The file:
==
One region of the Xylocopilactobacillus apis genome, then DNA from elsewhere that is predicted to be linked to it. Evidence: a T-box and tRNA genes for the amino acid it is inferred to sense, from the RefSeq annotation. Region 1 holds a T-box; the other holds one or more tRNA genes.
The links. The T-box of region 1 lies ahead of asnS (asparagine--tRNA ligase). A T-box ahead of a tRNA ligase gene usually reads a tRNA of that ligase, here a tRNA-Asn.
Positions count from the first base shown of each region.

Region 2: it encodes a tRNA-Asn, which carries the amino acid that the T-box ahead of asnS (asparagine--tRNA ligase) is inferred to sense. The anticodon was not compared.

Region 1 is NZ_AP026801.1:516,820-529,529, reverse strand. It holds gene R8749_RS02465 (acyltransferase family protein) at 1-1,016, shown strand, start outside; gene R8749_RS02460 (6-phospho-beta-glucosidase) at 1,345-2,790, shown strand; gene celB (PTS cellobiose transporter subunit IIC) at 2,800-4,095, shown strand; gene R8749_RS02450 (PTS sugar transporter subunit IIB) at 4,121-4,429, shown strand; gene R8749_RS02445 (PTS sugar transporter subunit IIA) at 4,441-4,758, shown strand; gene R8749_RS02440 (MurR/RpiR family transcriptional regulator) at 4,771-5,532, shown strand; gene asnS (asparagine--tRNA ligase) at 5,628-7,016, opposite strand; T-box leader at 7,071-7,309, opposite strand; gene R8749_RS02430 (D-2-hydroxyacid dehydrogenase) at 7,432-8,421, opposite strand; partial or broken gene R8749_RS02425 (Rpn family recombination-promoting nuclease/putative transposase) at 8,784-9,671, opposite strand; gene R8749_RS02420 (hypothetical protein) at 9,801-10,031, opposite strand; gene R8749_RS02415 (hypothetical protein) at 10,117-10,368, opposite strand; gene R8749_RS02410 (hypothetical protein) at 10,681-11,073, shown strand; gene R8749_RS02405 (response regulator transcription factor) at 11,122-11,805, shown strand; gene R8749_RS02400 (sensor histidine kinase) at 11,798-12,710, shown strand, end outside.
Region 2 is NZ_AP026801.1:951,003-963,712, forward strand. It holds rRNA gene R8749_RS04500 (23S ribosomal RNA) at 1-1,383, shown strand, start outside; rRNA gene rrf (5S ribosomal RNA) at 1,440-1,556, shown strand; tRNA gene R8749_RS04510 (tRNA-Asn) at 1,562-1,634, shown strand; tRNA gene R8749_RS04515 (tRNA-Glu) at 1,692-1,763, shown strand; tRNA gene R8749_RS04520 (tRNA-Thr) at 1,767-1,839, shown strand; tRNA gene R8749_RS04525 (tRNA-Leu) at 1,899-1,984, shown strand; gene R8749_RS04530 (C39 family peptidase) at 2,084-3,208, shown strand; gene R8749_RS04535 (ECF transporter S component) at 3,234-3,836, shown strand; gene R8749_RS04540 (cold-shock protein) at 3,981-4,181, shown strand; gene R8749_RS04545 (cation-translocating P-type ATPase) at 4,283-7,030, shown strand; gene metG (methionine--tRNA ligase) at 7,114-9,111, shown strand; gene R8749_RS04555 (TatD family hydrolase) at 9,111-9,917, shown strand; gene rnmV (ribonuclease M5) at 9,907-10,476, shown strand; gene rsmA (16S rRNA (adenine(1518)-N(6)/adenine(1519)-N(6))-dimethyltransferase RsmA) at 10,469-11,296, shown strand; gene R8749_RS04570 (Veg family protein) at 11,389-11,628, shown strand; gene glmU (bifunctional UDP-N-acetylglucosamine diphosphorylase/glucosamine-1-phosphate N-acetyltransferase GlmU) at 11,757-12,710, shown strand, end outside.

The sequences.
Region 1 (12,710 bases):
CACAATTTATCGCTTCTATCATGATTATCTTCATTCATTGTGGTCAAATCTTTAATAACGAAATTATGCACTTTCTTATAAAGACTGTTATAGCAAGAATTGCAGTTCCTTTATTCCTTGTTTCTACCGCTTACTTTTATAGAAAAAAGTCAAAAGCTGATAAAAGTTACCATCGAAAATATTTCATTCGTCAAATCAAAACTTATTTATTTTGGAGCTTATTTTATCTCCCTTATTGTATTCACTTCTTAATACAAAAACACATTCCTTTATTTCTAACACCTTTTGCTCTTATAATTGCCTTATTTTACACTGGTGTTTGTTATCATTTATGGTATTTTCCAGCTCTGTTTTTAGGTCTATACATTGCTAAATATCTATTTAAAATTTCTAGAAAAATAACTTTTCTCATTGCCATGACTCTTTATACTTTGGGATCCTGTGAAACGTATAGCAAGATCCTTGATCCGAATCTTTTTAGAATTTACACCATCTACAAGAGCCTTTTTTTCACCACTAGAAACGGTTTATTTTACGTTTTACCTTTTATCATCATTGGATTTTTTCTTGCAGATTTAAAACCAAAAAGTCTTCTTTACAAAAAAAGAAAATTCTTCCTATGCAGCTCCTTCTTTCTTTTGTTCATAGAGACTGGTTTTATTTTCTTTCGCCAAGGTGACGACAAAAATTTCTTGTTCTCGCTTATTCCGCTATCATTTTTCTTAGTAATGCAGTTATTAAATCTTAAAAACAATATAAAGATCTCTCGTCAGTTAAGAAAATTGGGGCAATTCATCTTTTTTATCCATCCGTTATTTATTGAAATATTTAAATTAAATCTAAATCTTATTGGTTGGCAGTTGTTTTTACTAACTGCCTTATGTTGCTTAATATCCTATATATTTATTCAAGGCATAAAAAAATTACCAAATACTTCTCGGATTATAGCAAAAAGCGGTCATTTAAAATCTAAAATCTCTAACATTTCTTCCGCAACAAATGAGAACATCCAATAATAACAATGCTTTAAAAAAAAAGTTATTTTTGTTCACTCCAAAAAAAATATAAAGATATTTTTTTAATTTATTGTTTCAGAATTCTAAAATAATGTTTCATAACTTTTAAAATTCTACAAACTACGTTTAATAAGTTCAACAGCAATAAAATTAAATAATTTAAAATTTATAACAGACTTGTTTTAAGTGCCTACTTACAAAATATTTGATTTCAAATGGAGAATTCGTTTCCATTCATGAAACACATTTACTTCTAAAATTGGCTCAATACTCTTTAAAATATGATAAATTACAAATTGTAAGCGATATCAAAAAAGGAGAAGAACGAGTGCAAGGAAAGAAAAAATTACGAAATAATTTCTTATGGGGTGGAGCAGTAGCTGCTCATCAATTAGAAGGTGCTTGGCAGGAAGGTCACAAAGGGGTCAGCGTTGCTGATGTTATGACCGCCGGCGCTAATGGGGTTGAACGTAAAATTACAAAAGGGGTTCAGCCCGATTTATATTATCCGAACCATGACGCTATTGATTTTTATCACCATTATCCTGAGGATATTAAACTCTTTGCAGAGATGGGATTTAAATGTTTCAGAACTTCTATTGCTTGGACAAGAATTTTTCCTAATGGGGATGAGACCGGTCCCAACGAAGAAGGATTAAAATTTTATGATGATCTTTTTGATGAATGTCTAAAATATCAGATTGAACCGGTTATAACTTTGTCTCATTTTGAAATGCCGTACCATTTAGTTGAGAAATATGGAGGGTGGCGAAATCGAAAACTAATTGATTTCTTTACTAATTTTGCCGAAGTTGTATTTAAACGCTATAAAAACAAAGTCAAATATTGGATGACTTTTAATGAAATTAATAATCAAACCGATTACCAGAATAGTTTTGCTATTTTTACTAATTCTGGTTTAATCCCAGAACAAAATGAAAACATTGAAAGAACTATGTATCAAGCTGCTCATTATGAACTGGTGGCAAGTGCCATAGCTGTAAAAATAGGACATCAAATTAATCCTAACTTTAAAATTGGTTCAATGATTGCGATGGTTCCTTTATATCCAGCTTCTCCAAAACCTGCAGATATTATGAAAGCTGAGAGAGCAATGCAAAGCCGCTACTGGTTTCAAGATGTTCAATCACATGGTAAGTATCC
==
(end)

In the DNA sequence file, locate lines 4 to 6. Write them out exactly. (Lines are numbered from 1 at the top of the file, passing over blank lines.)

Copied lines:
Region 2: it encodes a tRNA-Asn, which carries the amino acid that the T-box ahead of asnS (asparagine--tRNA ligase) is inferred to sense. The anticodon was not compared.

Region 1 is NZ_AP026801.1:516,820-529,529, reverse strand. It holds gene R8749_RS02465 (acyltransferase family protein) at 1-1,016, shown strand, start outside; gene R8749_RS02460 (6-phospho-beta-glucosidase) at 1,345-2,790, shown strand; gene celB (PTS cellobiose transporter subunit IIC) at 2,800-4,095, shown strand; gene R8749_RS02450 (PTS sugar transporter subunit IIB) at 4,121-4,429, shown strand; gene R8749_RS02445 (PTS sugar transporter subunit IIA) at 4,441-4,758, shown strand; gene R8749_RS02440 (MurR/RpiR family transcriptional regulator) at 4,771-5,532, shown strand; gene asnS (asparagine--tRNA ligase) at 5,628-7,016, opposite strand; T-box leader at 7,071-7,309, opposite strand; gene R8749_RS02430 (D-2-hydroxyacid dehydrogenase) at 7,432-8,421, opposite strand; partial or broken gene R8749_RS02425 (Rpn family recombination-promoting nuclease/putative transposase) at 8,784-9,671, opposite strand; gene R8749_RS02420 (hypothetical protein) at 9,801-10,031, opposite strand; gene R8749_RS02415 (hypothetical protein) at 10,117-10,368, opposite strand; gene R8749_RS02410 (hypothetical protein) at 10,681-11,073, shown strand; gene R8749_RS02405 (response regulator transcription factor) at 11,122-11,805, shown strand; gene R8749_RS02400 (sensor histidine kinase) at 11,798-12,710, shown strand, end outside.
Region 2 is NZ_AP026801.1:951,003-963,712, forward strand. It holds rRNA gene R8749_RS04500 (23S ribosomal RNA) at 1-1,383, shown strand, start outside; rRNA gene rrf (5S ribosomal RNA) at 1,440-1,556, shown strand; tRNA gene R8749_RS04510 (tRNA-Asn) at 1,562-1,634, shown strand; tRNA gene R8749_RS04515 (tRNA-Glu) at 1,692-1,763, shown strand; tRNA gene R8749_RS04520 (tRNA-Thr) at 1,767-1,839, shown strand; tRNA gene R8749_RS04525 (tRNA-Leu) at 1,899-1,984, shown strand; gene R8749_RS04530 (C39 family peptidase) at 2,084-3,208, shown strand; gene R8749_RS04535 (ECF transporter S component) at 3,234-3,836, shown strand; gene R8749_RS04540 (cold-shock protein) at 3,981-4,181, shown strand; gene R8749_RS04545 (cation-translocating P-type ATPase) at 4,283-7,030, shown strand; gene metG (methionine--tRNA ligase) at 7,114-9,111, shown strand; gene R8749_RS04555 (TatD family hydrolase) at 9,111-9,917, shown strand; gene rnmV (ribonuclease M5) at 9,907-10,476, shown strand; gene rsmA (16S rRNA (adenine(1518)-N(6)/adenine(1519)-N(6))-dimethyltransferase RsmA) at 10,469-11,296, shown strand; gene R8749_RS04570 (Veg family protein) at 11,389-11,628, shown strand; gene glmU (bifunctional UDP-N-acetylglucosamine diphosphorylase/glucosamine-1-phosphate N-acetyltransferase GlmU) at 11,757-12,710, shown strand, end outside.